The Supermajors Have Spoken: 3 Ways to Attain Operational Excellence
As we have discussed in previous blog entries, lower oil prices have impacted operations in a number of different ways, and we have seen an impact on large-scale capital projects, with many energy companies being forced to reevaluate their capital investment schemes.
For operating assets, the key to profitability in an adverse oil price environment is to increase productivity and lower operational costs. Operational excellence principles can provide dramatic improvements to reliability, production, and compliance, while reducing the risk of incidents and downtime.
Companies from Chevron to Shell to ConocoPhillips have shared their approaches to achieving operational excellence, and it has become clear that companies had three areas of focus.
A common challenge is to make a your programme accessible to and for everyone. Even perfect programmes are doomed for failure if no one knows about them or if it’s too difficult to fit into the glide path of their "day jobs." Technology can help – but only if it’s designed to meet these two requirements.
One of our customers has shared that they leveraged Microsoft Office tools, specifically Visio and PowerPoint, to document and communicate their new programme. While these are useful tools in documenting operational procedures, maintaining ongoing changes and improvements, and communicating both the program and its results, without integrating the program into your other business systems, adoption will remain challenging.
The key is making it easier for your personnel to find the information in your business systems than to ask a colleague. Some advice based on our experience with customers:
- Find and include experts in different roles and departments throughout your company.
- Ensure that essential procedures and other information are up-to-date and accessible.
- Eliminate the silos that prevent standardization on your established best practices to take place.
Insist that systems work with – or within – your existing business systems.
ii) Finding Consistency in Operations
Fully understanding and documenting these processes is often step one in an operational excellence initiative; however, it’s not enough to just document best practices and standard operating procedures. There are serious real-world hurdles to jump before adoption of operational excellence can become a reality in the field.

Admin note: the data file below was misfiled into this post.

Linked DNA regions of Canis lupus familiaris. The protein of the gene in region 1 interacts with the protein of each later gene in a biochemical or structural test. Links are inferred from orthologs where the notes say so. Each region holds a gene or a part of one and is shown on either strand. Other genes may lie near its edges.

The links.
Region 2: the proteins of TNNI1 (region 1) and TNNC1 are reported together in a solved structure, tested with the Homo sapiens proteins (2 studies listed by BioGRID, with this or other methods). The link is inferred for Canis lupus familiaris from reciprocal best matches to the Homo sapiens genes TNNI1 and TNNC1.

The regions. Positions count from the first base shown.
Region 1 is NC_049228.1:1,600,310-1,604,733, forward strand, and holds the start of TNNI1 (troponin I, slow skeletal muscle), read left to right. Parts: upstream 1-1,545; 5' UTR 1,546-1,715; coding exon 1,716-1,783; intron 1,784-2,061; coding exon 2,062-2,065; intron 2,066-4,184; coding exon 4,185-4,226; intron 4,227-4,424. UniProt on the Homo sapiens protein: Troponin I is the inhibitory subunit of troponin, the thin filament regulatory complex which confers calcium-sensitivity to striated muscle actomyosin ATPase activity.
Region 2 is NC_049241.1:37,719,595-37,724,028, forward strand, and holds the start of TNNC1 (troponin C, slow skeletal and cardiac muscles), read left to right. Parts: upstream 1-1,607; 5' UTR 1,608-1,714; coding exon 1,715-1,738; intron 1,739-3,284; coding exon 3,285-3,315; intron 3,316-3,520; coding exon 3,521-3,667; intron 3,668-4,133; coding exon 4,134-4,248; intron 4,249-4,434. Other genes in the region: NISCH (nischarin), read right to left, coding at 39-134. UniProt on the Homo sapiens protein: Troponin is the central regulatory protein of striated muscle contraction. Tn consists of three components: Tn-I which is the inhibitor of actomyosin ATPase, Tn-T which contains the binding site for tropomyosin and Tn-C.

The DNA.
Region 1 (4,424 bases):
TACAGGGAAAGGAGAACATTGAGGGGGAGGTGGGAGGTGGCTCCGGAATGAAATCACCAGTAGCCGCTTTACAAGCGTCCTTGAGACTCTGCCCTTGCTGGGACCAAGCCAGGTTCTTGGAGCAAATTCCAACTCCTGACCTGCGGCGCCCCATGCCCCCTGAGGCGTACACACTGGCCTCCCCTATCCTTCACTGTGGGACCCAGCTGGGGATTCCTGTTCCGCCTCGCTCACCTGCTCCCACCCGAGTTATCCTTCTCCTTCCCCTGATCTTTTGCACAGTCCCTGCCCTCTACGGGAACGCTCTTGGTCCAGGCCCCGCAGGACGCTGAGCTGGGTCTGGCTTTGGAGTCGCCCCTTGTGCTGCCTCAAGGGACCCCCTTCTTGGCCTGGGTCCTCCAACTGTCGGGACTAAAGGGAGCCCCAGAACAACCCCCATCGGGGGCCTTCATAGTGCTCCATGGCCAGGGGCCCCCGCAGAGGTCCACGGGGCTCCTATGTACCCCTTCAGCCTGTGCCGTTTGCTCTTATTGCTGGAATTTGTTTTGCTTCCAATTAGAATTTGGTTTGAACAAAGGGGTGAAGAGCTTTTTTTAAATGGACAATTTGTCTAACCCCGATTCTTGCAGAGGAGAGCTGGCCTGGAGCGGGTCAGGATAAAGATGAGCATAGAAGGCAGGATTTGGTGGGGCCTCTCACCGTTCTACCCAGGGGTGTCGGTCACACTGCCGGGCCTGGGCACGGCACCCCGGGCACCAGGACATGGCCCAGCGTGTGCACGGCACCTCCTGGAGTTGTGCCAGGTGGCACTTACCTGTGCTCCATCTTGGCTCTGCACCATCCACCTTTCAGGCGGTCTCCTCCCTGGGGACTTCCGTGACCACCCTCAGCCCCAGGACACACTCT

A few best practices spring to the fore:
Identifying best practices - By regularly reviewing these documents with all stakeholders, companies are able to refine procedures to be more efficient and safer.
Including all key stakeholders - By involving personnel throughout the organization, you will establish a sense of ownership that results in much higher adoption.
- Establishing KPIs - By monitoring the results of your initiative, you are able to track both adoption and the impact of these changes, as well as identify successes that will yield continued support and adoption.
And in the era of the Great Crew Change, following these processes are more important than ever.
iii) Focus on Your People
While information is important, the importance of rallying both management and the personnel "on the ground" to support the principles and detailed processes of your program cannot be understated. To be successful, programmes need to be managed both up and down the organisation.
With upper management, aligning the value of operational excellence against the business challenges that the oil & gas industry is facing today is usually an easy sell. Establishing KPIs based on business results helps to keep management informed and supportive as you get your programme up and running.
Companies that struggled to find adoption often did not find champions to support the effort. An important best practice is the establishment of a steering committee to gain contributions and support throughout the company.
Operational excellence can unlock considerable value for Oil & Gas companies, especially those looking for ways to deliver profitability with lower oil prices, but it’s important to consider all three of these pillars to reach your goals.
What is your experience with Operational Excellence initiatives? Have they been successful? If so, what were the critical success factors?
Martin Richards, Senior Director, EMC Enterprise Content Division